That Thrice-Cursed Dwarf
1. That Thrice-Cursed Dwarf
“A letter, my Lord. The courier said it was most urgent.”
Curiously, for the seal was unfamiliar, Thranduil opened the message and read it swiftly. Then he read it again, more slowly, and looked at the messenger in silence for a moment before responding.
“Where is the courier?”
The messenger bowed. “He has been taken in, to be refreshed after a hard ride, my lord.”
Thranduil’s brow furrowed and he dismissed the messenger curtly. He paced his study, then abruptly sat down and read the letter again.
My Lord Thranduil,
I desire to come home and bring to Ithilien of my kinsmen, that I may fulfill my vow to King Elessar to make his city of Minas Tirith fair and bright once more, with trees and birds and many fair things.*
With me rides Gimli son of Glóin, for we will also ride to the Lonely Mountain to fetch such of his kinsmen as will return with us.
I know of your feelings towards Glóin, and indeed Dwarves in general, Ada, but I beg of you to consider this. A Dwarf Gimli may be, but he is wise and honorable, and courageous. He has saved my life many times, and rode in the Company.
I await your reply,
Thranduil began to pace again.
Why was Legolas asking this? He knew of Thranduil’s feelings-- he’d admitted that much! A Dwarf was bad enough…but Glóin’s son? That thrice-cursed Dwarf that had so insolently invaded his home…
A gentle tap came at the door.
“Come!” Thranduil said curtly, but as the Elf entered his brow relaxed and he smiled. “Lòtë, love, is it late already?”
The Lady of Lasgalen smiled and took his hand. “Not so late, but there has been a courier, and poor Aranarth* left here like all the forces of Morgoth were on his tail. What is it?”
Thranduil scowled. “Legolas wishes to come home.”
“Why, there is no cause for you to be angry with that,” Lòtë protested.
“He wishes to bring the Dwarf with him, and he comes only to bring others back with him,” Thranduil told her.
Lòtë smiled wryly. “And so you have a black scowl and there is a thundercloud hanging above your study. Is this not foolishness, my husband?”
“I thought you would understand, Lòtë!” Thranduil protested, beginning to pace again. “I cannot receive him!”
“You married me,” Lòtë said simply, “though it was commonly known that my father had betrayed a company of Elves to Him in the battle of Dagorlad.”*
“That is different,” Thranduil said curtly. “You were a child, and anyway it was your father and not you.”
“How is this different?” Lòtë asked gently. “Must the son be blamed for the father’s faults? For if you will blame Gimli for what Glóin has done, will not Legolas be blamed for any grudges the Dwarves hold against you?”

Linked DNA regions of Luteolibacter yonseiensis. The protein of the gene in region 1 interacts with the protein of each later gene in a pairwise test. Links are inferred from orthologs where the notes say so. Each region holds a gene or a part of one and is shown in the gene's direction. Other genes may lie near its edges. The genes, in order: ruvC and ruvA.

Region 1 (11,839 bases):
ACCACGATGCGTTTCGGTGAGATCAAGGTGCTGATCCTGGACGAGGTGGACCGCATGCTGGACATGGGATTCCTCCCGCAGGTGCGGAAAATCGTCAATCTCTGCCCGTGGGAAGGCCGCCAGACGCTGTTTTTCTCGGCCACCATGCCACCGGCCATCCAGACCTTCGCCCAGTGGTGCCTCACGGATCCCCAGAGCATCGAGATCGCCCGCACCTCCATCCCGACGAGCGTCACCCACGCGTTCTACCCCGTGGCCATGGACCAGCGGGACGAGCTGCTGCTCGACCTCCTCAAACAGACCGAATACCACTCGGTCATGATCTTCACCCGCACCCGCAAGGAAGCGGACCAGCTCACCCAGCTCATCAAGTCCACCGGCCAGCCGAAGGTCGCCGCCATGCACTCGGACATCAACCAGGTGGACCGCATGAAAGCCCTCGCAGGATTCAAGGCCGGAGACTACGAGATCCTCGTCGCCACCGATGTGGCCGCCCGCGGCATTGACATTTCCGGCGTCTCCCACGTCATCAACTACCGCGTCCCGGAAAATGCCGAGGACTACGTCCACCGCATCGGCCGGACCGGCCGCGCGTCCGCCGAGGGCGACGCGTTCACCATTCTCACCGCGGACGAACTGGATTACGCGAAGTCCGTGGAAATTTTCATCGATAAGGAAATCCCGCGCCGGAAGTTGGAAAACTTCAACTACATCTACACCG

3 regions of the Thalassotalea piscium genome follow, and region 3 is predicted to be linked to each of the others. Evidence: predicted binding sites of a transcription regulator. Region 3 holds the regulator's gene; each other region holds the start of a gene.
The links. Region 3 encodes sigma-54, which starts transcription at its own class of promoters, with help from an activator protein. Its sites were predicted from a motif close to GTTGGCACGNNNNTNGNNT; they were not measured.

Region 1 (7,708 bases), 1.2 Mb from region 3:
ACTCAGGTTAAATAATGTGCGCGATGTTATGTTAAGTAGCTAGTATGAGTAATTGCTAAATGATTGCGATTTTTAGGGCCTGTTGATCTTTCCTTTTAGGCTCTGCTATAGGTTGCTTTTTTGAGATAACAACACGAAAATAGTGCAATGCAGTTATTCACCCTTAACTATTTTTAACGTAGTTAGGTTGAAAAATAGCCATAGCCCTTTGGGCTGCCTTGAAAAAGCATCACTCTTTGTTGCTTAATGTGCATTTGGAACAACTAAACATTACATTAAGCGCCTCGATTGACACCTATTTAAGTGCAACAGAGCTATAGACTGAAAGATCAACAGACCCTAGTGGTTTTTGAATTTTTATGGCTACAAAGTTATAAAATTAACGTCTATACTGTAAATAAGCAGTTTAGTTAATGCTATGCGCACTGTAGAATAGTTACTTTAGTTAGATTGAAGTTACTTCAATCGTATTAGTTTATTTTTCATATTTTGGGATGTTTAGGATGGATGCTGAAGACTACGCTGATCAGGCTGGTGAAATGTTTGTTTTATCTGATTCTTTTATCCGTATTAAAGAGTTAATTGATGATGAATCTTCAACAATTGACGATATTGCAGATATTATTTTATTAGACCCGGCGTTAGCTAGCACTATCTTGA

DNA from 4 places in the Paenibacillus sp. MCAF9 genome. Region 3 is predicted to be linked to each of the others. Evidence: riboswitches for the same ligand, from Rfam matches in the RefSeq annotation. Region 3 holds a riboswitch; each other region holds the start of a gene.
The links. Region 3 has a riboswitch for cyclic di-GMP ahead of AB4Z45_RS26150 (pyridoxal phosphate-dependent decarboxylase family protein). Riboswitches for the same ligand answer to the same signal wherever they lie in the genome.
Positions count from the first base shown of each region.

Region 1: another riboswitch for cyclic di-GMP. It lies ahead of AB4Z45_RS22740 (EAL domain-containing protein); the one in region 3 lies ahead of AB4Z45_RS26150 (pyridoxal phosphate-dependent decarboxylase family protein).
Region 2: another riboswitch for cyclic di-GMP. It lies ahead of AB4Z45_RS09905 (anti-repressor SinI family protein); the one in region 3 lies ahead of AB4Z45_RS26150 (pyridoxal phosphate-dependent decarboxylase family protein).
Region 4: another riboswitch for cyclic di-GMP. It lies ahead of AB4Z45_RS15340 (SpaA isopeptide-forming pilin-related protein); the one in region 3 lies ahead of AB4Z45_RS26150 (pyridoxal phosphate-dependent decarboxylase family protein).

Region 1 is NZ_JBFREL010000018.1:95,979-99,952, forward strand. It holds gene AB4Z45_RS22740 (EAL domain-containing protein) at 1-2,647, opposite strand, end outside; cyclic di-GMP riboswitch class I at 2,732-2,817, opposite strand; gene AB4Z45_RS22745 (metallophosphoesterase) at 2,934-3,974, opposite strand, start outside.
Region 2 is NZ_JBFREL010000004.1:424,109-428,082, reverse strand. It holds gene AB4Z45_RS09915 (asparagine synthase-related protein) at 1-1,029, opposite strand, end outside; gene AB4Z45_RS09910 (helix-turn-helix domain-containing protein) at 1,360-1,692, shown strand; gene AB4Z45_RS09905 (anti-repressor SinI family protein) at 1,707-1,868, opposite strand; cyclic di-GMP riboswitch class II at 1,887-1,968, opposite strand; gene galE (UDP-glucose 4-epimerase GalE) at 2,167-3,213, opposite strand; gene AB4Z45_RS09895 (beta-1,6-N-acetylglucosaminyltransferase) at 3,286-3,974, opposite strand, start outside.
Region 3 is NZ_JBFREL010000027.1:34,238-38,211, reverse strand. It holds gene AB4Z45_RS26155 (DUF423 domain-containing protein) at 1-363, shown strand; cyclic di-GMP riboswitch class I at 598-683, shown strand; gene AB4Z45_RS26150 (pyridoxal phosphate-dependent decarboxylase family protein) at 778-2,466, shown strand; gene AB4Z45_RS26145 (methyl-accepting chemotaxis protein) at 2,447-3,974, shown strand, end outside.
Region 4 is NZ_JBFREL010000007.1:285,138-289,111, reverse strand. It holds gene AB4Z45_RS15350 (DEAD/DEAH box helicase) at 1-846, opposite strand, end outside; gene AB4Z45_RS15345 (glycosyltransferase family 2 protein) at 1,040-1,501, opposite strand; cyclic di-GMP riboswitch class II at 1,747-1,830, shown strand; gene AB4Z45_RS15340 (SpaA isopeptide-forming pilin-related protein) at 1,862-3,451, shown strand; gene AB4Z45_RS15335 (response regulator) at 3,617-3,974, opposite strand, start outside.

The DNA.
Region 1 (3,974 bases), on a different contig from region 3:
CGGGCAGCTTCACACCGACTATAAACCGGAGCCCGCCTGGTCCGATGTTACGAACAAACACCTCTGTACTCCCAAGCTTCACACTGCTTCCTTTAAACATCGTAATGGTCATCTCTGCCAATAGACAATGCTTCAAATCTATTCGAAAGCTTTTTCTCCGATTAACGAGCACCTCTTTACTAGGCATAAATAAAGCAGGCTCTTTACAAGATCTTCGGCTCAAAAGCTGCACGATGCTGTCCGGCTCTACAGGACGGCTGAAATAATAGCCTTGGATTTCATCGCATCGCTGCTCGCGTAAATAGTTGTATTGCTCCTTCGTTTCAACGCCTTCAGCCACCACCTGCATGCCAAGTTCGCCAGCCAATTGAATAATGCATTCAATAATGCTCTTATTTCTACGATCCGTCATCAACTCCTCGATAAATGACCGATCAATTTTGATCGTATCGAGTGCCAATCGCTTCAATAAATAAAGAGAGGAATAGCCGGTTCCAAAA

Thranduil was staring out a window. Lòtë waited a moment, then said “Think on it, my husband,” and glided out the door.
A se’night later, a messenger arrived in Ithilien and handed Legolas a letter, sealed with Thranduil’s signet. It bore one word.
*Aranarth is actually the name of the first Chieftain of the Dunédain, I freely admit to flipping through my Appendixes and seizing the first likely name I saw.
*As to Legolas’s vow, I refer to The Lord of the Rings: The Return of the King. Chapter IX, The Last Debate:
Together the Elf and the Dwarf entered Minas Tirith, and folk that saw them pass marvelled to see such companions; for Legolas was fair of face beyond the measure of Men, and he sang an elven-song in a clear voice as he walked in the morning; but Gimli stalked beside him, stroking his beard and staring about him.
“There is some good stone-work here,” he said as he looked at the walls; “but also some that is less good, and the streets could be better contrived. When Aragorn comes into his own, I shall offer him the service of stonewrights of the Mountain, and we will make this a town to be proud of.”
“They need more gardens,” said Legolas. “The houses are dead, and there is too little here that grows and is glad. If Aragorn comes into his own, the people of the Wood shall bring him birds that sing and trees that do not die.”
*Referring to what Lòtë says about her father, in Unfinished Tales, Tolkien states that a company of the Elves was ambushed and driven into the Dead Marshes and killed. I took a bit of poetic license here and assumed that they were betrayed.
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